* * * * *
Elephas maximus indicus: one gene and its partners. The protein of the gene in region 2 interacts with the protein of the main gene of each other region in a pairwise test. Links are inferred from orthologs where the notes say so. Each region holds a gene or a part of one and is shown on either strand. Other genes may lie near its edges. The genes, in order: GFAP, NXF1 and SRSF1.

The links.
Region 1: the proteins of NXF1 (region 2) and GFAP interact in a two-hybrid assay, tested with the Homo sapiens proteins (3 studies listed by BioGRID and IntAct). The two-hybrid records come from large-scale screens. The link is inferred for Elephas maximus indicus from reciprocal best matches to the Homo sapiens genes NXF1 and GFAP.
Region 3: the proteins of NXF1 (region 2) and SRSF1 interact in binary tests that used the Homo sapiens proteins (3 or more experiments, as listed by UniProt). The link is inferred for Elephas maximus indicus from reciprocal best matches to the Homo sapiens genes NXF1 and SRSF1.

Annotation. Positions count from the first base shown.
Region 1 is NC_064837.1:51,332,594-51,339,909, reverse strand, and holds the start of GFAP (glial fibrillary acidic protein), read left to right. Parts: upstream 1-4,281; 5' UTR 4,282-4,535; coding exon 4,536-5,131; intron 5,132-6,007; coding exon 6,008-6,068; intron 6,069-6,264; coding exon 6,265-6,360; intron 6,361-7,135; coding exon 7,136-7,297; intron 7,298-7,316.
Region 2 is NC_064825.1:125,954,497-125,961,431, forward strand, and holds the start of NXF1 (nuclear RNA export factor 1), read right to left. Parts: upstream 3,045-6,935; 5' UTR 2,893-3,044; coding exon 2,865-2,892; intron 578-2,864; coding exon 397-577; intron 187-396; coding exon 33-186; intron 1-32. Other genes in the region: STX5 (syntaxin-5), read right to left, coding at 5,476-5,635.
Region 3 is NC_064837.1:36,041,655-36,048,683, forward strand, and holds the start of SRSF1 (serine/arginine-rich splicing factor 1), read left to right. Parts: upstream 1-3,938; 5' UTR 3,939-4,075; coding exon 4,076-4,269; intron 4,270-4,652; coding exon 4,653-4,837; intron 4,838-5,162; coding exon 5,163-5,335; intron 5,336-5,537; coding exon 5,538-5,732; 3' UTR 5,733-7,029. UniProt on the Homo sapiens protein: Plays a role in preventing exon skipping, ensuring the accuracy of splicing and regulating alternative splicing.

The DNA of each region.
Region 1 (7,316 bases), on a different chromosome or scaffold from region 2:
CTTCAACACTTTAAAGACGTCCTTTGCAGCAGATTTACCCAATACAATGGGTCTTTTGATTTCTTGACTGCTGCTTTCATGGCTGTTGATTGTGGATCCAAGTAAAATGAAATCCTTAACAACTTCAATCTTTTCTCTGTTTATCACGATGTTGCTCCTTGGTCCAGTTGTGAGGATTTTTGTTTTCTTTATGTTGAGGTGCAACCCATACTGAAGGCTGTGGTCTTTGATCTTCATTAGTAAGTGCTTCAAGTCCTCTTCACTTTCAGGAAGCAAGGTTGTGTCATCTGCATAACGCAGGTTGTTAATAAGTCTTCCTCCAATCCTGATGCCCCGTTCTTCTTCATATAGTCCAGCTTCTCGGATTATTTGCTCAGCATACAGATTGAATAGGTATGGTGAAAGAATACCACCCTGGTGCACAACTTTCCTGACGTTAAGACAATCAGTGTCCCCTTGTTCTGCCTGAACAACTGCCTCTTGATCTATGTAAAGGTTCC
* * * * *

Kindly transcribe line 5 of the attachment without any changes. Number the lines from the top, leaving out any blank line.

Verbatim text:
Annotation. Positions count from the first base shown.